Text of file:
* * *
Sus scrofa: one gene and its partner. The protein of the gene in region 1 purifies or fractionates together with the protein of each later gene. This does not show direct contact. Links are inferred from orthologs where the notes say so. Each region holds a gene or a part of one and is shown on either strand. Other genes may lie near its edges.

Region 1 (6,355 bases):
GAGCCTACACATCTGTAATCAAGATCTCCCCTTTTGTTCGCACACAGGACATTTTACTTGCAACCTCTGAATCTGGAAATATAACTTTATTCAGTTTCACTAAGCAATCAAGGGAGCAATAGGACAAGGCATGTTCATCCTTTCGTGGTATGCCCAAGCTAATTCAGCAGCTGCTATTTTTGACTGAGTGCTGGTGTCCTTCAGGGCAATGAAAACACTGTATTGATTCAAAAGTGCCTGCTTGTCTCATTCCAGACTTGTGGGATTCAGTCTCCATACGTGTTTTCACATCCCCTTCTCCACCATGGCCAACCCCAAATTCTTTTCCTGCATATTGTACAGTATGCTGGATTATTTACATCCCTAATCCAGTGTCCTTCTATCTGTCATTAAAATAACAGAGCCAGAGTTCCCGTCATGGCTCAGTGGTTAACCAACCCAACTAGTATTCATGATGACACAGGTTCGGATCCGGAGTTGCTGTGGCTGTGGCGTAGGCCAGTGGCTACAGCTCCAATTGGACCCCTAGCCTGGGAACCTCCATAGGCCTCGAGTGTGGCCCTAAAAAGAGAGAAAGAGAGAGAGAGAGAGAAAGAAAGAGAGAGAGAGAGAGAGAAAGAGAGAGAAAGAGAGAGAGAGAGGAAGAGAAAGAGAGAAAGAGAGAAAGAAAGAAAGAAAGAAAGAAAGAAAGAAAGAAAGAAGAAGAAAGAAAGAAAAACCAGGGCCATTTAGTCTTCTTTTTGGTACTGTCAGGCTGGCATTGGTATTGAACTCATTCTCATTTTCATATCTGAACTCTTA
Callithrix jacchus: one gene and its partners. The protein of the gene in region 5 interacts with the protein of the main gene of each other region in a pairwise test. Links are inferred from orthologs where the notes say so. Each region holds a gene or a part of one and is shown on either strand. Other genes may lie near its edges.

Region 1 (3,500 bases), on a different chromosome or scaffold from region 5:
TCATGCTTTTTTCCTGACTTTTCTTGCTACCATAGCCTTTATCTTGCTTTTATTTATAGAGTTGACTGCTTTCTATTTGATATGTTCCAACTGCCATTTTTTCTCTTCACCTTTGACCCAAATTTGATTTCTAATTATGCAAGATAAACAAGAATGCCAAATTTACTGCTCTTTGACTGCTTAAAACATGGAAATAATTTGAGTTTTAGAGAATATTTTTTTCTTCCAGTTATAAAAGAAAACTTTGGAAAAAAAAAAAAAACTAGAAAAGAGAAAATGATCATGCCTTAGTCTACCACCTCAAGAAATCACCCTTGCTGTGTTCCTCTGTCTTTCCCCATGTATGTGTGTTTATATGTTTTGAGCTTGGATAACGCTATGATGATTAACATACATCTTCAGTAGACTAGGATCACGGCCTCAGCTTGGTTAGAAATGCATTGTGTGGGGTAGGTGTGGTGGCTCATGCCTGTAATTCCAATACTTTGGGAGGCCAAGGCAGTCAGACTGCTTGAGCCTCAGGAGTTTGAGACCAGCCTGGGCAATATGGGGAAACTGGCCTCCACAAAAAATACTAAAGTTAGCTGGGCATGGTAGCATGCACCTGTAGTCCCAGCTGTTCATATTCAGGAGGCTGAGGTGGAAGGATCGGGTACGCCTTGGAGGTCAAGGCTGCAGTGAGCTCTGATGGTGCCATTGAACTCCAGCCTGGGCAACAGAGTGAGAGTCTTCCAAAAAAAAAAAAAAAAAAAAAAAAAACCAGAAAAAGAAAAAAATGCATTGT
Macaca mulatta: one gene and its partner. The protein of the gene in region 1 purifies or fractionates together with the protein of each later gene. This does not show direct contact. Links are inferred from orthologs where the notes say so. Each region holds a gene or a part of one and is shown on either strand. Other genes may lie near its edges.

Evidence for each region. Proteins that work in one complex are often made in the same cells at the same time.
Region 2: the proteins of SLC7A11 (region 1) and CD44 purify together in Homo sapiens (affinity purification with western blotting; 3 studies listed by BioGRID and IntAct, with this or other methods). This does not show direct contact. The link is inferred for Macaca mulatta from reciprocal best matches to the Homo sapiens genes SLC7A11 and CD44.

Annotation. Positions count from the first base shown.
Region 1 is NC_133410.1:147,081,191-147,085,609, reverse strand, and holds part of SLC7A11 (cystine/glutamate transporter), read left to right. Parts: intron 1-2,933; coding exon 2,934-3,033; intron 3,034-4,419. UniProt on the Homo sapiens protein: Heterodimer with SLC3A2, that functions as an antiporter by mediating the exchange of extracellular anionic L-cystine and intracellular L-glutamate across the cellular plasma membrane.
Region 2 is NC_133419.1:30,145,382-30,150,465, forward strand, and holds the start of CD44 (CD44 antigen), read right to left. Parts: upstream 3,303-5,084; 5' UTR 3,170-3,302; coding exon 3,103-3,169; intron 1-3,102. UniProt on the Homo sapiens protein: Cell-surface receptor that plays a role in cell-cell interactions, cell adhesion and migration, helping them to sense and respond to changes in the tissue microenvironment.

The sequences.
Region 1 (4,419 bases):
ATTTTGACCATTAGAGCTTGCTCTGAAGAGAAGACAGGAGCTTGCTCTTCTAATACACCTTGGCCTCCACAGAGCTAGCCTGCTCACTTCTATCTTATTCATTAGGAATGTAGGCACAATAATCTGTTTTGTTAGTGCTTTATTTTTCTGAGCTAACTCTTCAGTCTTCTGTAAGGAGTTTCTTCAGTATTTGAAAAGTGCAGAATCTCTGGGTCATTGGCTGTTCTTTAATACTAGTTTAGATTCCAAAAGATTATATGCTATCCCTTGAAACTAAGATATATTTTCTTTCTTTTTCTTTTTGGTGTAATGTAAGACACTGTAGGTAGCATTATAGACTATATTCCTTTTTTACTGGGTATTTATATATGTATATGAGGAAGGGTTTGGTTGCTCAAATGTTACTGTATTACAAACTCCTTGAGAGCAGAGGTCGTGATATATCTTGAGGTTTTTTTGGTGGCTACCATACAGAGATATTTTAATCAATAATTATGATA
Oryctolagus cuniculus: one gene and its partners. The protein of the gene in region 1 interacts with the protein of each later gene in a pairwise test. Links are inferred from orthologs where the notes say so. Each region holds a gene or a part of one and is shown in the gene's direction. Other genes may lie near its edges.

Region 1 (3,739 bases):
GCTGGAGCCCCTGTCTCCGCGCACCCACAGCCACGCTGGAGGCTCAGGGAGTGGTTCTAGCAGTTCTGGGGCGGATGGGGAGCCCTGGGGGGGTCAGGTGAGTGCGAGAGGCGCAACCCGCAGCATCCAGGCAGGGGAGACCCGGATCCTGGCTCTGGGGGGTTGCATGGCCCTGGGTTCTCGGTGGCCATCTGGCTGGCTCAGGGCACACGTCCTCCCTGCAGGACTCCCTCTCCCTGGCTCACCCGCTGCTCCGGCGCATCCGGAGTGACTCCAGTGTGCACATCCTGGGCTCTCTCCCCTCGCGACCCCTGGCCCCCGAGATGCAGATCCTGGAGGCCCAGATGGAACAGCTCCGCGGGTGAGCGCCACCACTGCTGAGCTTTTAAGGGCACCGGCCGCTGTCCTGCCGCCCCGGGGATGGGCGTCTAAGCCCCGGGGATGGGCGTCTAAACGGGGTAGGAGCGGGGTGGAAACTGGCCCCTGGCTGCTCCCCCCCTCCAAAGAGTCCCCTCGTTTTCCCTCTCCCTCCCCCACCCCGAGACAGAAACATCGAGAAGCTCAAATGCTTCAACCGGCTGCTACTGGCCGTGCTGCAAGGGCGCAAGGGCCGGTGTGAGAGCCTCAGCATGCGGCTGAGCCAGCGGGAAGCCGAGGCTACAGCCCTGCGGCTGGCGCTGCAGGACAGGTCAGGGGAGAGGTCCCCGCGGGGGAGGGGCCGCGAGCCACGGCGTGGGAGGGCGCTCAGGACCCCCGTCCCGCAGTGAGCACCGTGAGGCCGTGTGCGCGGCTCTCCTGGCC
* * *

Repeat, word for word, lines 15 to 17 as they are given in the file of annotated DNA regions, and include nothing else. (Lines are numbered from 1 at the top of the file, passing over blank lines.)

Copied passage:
ATTTTGACCATTAGAGCTTGCTCTGAAGAGAAGACAGGAGCTTGCTCTTCTAATACACCTTGGCCTCCACAGAGCTAGCCTGCTCACTTCTATCTTATTCATTAGGAATGTAGGCACAATAATCTGTTTTGTTAGTGCTTTATTTTTCTGAGCTAACTCTTCAGTCTTCTGTAAGGAGTTTCTTCAGTATTTGAAAAGTGCAGAATCTCTGGGTCATTGGCTGTTCTTTAATACTAGTTTAGATTCCAAAAGATTATATGCTATCCCTTGAAACTAAGATATATTTTCTTTCTTTTTCTTTTTGGTGTAATGTAAGACACTGTAGGTAGCATTATAGACTATATTCCTTTTTTACTGGGTATTTATATATGTATATGAGGAAGGGTTTGGTTGCTCAAATGTTACTGTATTACAAACTCCTTGAGAGCAGAGGTCGTGATATATCTTGAGGTTTTTTTGGTGGCTACCATACAGAGATATTTTAATCAATAATTATGATA
Oryctolagus cuniculus: one gene and its partners. The protein of the gene in region 1 interacts with the protein of each later gene in a pairwise test. Links are inferred from orthologs where the notes say so. Each region holds a gene or a part of one and is shown in the gene's direction. Other genes may lie near its edges.

Region 1 (3,739 bases):